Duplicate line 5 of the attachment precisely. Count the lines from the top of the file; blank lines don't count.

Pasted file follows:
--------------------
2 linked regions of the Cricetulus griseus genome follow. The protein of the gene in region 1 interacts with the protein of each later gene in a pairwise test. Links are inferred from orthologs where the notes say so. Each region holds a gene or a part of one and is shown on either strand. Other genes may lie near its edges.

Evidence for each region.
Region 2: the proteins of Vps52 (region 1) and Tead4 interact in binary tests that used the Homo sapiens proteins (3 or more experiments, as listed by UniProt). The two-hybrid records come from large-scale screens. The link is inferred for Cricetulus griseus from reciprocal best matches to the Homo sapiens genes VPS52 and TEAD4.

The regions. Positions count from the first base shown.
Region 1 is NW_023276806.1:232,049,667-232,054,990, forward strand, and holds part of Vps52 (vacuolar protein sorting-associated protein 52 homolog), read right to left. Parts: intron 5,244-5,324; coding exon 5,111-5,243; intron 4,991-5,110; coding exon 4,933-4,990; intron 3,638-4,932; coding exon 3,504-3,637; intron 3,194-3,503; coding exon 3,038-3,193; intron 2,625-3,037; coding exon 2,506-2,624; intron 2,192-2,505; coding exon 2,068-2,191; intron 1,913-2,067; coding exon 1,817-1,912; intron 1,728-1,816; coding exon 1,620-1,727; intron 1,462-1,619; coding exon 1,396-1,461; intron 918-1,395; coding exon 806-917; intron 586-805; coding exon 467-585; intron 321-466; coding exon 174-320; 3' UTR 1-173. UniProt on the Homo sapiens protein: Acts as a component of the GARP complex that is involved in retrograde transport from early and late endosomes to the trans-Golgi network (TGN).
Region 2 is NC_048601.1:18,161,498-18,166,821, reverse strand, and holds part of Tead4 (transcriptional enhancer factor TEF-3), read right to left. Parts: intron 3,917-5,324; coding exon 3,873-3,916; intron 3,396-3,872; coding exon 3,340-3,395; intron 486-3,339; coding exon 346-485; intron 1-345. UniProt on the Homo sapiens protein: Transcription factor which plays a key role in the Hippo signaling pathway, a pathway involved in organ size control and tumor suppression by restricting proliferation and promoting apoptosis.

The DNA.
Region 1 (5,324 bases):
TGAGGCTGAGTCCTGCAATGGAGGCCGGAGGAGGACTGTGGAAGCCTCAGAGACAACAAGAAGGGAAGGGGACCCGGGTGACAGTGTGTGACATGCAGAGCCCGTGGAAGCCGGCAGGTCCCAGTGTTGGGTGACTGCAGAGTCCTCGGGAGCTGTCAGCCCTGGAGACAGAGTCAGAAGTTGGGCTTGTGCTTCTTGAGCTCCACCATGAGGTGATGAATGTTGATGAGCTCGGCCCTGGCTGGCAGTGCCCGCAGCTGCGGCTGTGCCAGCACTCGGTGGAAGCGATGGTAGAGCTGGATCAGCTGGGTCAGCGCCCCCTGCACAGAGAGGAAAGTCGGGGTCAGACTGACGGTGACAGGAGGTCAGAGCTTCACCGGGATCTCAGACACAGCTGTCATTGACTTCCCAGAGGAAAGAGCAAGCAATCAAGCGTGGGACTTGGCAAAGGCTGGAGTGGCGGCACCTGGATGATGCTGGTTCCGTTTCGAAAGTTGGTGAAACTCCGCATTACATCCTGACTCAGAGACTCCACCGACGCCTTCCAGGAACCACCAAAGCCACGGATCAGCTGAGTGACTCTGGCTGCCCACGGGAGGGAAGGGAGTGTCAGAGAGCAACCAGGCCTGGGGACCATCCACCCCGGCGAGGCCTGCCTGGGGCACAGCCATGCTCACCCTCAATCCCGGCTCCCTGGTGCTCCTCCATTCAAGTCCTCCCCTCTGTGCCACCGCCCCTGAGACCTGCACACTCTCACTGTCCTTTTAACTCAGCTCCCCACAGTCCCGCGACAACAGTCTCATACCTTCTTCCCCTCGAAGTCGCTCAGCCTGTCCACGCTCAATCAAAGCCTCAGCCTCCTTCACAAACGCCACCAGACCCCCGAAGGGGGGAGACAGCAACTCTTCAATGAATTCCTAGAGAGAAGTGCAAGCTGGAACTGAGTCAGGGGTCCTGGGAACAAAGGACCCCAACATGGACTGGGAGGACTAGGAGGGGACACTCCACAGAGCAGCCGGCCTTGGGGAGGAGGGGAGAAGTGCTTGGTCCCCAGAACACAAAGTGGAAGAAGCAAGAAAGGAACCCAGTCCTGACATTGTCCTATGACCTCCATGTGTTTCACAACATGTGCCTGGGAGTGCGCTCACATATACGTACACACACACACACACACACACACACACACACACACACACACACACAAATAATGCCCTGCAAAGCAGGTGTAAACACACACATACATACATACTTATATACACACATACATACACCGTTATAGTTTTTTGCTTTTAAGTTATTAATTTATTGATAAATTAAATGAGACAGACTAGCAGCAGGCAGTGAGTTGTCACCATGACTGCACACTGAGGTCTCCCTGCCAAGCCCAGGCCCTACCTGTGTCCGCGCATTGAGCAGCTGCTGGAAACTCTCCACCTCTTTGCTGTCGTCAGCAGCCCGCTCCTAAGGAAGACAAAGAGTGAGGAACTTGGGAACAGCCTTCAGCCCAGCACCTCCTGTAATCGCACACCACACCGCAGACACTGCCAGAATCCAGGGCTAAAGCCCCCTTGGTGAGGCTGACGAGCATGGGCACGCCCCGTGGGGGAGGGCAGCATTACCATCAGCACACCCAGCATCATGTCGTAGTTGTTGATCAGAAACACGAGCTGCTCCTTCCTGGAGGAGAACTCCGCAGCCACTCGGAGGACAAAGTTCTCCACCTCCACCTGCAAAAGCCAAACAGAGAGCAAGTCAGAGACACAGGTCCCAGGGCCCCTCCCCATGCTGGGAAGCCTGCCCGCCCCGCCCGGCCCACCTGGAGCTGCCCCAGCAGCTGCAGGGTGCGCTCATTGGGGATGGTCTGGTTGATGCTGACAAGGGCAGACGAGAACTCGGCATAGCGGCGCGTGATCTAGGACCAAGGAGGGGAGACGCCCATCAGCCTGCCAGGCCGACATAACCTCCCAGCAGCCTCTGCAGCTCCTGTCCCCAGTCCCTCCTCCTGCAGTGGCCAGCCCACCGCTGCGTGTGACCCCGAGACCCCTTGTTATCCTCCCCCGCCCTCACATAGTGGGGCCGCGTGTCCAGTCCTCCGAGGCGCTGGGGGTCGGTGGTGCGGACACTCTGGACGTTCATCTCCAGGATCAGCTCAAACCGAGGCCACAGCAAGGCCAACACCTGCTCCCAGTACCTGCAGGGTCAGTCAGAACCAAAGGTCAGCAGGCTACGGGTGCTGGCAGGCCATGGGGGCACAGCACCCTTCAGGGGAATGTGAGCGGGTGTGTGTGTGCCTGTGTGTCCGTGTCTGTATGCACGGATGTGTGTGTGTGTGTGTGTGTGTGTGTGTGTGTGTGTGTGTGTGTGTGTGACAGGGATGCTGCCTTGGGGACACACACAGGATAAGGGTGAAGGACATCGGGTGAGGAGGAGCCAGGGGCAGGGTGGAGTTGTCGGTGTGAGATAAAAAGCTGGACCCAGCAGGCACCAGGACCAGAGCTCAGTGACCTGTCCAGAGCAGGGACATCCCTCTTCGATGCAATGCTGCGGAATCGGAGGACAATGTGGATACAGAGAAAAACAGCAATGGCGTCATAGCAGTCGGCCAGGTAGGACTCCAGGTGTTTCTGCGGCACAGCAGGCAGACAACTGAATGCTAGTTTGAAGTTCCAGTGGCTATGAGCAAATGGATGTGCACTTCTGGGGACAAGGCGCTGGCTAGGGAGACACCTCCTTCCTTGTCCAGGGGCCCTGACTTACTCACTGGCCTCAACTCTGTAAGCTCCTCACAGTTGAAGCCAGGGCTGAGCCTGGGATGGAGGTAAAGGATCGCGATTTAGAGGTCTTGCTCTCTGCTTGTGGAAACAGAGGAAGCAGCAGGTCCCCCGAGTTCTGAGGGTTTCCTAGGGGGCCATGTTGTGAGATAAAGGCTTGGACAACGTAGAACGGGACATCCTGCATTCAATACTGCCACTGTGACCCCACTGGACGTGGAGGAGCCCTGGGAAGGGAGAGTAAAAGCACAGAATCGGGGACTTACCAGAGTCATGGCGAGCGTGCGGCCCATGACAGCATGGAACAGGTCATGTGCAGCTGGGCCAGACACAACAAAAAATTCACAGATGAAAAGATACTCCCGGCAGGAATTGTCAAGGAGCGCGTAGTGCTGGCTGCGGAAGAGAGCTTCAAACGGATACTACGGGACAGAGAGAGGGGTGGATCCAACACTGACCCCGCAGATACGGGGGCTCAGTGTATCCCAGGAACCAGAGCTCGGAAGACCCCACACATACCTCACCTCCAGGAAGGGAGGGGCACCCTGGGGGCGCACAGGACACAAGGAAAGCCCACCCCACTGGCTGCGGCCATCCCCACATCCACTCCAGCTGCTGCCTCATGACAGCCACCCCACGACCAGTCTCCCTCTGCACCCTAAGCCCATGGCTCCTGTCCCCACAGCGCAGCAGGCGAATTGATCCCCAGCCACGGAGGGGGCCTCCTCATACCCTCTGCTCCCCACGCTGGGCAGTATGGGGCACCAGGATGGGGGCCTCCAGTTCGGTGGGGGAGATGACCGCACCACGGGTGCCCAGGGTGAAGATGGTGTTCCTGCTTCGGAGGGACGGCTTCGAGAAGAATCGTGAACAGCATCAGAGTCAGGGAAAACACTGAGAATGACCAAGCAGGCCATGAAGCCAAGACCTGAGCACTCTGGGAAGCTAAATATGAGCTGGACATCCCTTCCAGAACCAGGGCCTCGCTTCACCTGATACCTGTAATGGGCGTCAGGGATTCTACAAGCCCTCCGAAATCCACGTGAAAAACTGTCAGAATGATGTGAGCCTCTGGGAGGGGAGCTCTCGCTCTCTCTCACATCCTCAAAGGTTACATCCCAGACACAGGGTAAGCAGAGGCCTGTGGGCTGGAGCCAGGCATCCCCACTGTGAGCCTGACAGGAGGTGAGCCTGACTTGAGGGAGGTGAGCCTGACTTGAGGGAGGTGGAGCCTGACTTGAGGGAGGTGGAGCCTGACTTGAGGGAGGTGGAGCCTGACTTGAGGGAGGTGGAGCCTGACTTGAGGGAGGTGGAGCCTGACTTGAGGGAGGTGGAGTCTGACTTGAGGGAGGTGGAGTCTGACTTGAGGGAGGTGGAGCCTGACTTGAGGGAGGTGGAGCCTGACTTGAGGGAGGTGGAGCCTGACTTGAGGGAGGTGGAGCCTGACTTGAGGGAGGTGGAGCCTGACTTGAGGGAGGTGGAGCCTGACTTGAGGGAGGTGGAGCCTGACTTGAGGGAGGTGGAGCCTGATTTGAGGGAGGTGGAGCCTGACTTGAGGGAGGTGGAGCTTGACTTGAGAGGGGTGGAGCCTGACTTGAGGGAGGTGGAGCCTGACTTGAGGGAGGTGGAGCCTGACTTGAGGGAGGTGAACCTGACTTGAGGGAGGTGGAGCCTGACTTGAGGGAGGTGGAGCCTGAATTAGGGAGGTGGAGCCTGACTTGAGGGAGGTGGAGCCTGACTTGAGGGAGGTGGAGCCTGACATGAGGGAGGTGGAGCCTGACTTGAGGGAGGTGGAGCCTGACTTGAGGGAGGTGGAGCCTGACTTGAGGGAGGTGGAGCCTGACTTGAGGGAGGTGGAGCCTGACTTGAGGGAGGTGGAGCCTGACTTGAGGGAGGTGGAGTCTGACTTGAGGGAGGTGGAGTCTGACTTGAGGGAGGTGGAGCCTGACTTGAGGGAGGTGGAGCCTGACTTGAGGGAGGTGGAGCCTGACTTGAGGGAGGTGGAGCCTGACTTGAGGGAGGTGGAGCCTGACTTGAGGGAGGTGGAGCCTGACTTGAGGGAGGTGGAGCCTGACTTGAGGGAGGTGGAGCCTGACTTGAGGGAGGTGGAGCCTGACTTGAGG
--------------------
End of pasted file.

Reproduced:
Region 1 is NW_023276806.1:232,049,667-232,054,990, forward strand, and holds part of Vps52 (vacuolar protein sorting-associated protein 52 homolog), read right to left. Parts: intron 5,244-5,324; coding exon 5,111-5,243; intron 4,991-5,110; coding exon 4,933-4,990; intron 3,638-4,932; coding exon 3,504-3,637; intron 3,194-3,503; coding exon 3,038-3,193; intron 2,625-3,037; coding exon 2,506-2,624; intron 2,192-2,505; coding exon 2,068-2,191; intron 1,913-2,067; coding exon 1,817-1,912; intron 1,728-1,816; coding exon 1,620-1,727; intron 1,462-1,619; coding exon 1,396-1,461; intron 918-1,395; coding exon 806-917; intron 586-805; coding exon 467-585; intron 321-466; coding exon 174-320; 3' UTR 1-173. UniProt on the Homo sapiens protein: Acts as a component of the GARP complex that is involved in retrograde transport from early and late endosomes to the trans-Golgi network (TGN).